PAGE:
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States’ Funding Crisis – Take Away Educational Funding

I get it.

Forty states are seeing budget shortfalls that will total $140 billion.  It is expected that this shortfall may last as long as five years. The funding crisis in Wisconsin and New York have wiped the bloodshed occurring in the Middle East off of the network news.

There are several things that should concern us.  First, because children don’t vote and because current government officials will be out of office by the time they do, schools are especially vulnerable to budget cuts.  Second, education is in most states the largest expenditure for state government.  Third, most states use property taxes to fund schools and as the population ages, many of these people will vote against spending money for education.  Fourth, shortened school years and teacher layoffs have been limited to places such as Hawaii and Los Angeles – so teachers are expected to teach to larger classes more quickly.

Governors are now speaking out against ” unaffordable pensions, health care or salary costs.”  And the Republican governor of Wisconsin has proposed taking away the right of teachers to have collective bargaining except for salaries.

At least 25 states cut funding for K-12 education in 2009 and 34 states cut higher education spending. Because property taxes lag three years behind, school districts have yet to fully feel the 2007-2008 housing bubble collapse.  States’ collective budget shortfalls of $140 billion will make America’s 14,000 school districts vulnerable for the next five years.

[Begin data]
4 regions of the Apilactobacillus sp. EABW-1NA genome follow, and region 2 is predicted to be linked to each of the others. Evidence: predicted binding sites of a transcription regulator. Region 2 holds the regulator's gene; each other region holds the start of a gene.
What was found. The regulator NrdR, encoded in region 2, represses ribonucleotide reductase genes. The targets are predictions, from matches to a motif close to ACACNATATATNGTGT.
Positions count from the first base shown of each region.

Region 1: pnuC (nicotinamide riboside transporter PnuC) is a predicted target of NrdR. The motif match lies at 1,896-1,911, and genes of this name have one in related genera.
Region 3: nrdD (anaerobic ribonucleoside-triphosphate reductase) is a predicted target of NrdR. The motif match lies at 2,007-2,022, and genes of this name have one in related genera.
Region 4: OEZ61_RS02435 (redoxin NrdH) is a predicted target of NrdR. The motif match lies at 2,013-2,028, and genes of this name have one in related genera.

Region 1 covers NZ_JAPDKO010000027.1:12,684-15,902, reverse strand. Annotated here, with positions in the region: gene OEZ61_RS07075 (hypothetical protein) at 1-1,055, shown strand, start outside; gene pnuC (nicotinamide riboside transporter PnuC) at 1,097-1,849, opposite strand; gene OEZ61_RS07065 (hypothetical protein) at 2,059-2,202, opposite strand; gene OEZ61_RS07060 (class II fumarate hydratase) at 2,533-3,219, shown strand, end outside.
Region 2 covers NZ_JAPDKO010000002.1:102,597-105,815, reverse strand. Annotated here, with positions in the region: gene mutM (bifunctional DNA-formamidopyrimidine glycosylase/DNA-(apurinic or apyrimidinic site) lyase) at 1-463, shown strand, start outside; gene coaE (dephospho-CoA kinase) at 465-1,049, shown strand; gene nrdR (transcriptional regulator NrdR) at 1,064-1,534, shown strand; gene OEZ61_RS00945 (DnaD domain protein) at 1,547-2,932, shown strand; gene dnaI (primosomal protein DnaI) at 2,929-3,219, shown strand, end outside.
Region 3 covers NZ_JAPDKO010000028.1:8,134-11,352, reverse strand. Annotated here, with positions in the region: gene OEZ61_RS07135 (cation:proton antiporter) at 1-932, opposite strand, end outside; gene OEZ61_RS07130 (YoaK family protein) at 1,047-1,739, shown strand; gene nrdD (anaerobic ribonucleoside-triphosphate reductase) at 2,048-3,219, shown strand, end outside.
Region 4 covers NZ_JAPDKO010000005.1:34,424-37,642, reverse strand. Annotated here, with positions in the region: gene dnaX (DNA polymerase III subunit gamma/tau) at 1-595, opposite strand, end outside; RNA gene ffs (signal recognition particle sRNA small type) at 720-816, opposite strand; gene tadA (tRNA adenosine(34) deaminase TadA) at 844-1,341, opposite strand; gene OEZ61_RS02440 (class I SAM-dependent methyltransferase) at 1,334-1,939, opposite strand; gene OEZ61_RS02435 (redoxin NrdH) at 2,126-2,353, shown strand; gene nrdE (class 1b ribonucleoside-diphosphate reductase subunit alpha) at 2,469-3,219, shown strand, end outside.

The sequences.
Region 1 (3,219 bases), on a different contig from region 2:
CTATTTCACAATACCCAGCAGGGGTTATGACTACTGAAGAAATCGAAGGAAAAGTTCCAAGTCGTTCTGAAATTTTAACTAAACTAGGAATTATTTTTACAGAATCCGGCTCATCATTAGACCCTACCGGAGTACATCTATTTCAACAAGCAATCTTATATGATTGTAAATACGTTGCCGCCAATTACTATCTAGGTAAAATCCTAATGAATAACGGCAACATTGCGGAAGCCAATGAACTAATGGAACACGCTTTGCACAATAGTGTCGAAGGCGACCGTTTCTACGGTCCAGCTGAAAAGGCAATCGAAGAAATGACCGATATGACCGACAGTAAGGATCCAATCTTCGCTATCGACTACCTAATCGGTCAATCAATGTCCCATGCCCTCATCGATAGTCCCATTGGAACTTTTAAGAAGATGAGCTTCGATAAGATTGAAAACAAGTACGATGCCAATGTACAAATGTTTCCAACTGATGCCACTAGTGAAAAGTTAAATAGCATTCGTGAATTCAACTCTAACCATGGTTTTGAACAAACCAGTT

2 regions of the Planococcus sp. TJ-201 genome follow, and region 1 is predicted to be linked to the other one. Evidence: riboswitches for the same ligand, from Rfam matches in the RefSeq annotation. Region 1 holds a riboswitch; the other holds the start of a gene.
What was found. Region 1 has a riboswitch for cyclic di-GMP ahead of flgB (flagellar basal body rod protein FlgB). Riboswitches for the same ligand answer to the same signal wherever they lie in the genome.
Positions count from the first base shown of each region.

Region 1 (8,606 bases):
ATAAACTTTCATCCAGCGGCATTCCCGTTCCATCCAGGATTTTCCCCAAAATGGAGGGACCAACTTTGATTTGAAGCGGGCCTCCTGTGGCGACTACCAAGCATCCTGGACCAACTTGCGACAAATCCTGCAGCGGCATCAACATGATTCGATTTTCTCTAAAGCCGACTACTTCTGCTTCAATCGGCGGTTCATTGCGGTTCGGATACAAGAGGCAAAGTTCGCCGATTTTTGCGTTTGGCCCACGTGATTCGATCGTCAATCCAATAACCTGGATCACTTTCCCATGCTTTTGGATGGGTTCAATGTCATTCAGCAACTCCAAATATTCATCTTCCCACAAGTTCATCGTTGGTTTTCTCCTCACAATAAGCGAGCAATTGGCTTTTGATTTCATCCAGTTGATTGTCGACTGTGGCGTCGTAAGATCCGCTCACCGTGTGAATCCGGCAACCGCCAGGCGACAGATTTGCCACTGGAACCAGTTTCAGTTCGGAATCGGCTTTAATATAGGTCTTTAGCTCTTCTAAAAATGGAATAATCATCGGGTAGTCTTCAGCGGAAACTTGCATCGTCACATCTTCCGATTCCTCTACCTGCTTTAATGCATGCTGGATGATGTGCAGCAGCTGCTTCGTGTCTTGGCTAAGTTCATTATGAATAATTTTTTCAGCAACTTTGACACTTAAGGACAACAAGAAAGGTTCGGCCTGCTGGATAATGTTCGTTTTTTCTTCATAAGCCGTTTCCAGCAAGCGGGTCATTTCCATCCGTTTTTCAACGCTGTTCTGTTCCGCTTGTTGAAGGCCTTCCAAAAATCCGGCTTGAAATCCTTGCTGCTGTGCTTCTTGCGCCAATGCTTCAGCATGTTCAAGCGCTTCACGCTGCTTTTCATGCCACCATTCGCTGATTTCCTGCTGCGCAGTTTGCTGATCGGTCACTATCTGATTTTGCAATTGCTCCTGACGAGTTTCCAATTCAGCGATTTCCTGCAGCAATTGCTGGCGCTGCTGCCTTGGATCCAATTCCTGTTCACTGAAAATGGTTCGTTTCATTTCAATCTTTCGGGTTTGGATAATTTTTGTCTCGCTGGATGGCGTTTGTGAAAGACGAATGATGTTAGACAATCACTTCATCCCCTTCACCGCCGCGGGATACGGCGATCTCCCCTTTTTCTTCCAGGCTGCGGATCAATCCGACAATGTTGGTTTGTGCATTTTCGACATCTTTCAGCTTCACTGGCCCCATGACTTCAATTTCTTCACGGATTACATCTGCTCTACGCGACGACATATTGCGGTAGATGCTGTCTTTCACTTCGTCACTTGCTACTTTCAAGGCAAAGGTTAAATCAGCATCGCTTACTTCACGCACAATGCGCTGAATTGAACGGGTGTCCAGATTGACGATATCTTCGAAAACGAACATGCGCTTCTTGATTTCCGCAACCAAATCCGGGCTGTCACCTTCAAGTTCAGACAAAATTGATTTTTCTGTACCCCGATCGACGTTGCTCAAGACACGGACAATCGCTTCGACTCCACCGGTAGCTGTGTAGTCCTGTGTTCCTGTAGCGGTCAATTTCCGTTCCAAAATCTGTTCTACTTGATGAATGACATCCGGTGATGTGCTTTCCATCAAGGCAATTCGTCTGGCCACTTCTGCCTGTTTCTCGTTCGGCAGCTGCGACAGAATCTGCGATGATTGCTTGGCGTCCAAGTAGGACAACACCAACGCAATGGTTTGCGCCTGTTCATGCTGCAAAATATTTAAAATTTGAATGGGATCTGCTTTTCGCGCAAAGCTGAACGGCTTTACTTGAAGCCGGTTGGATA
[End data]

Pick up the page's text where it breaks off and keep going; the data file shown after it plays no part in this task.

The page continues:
We need to ask why did this happen and is there an alternative to laying off teachers and taking away their salaries, pensions and health benefits?

Many states underfunded educator pensions. (Not the educator’s fault.)  So the situation that governors find themselves in was not caused by educators but was caused by politicians.

The second alternative is raising taxes.  States could increase revenues by improving tax enforcement and collections, modernizing the corporate income tax, reforming economic development subsidies and updating income tax codes.  But in an election year (when is it not an election year?) this is a dangerous alternative.

Whatever happened to politicians and businesspeople who were so concerned about creating globally competitive American schools?  The quality of education — and student achievement — will take staggering hits under budget cuts now being considered in many states.

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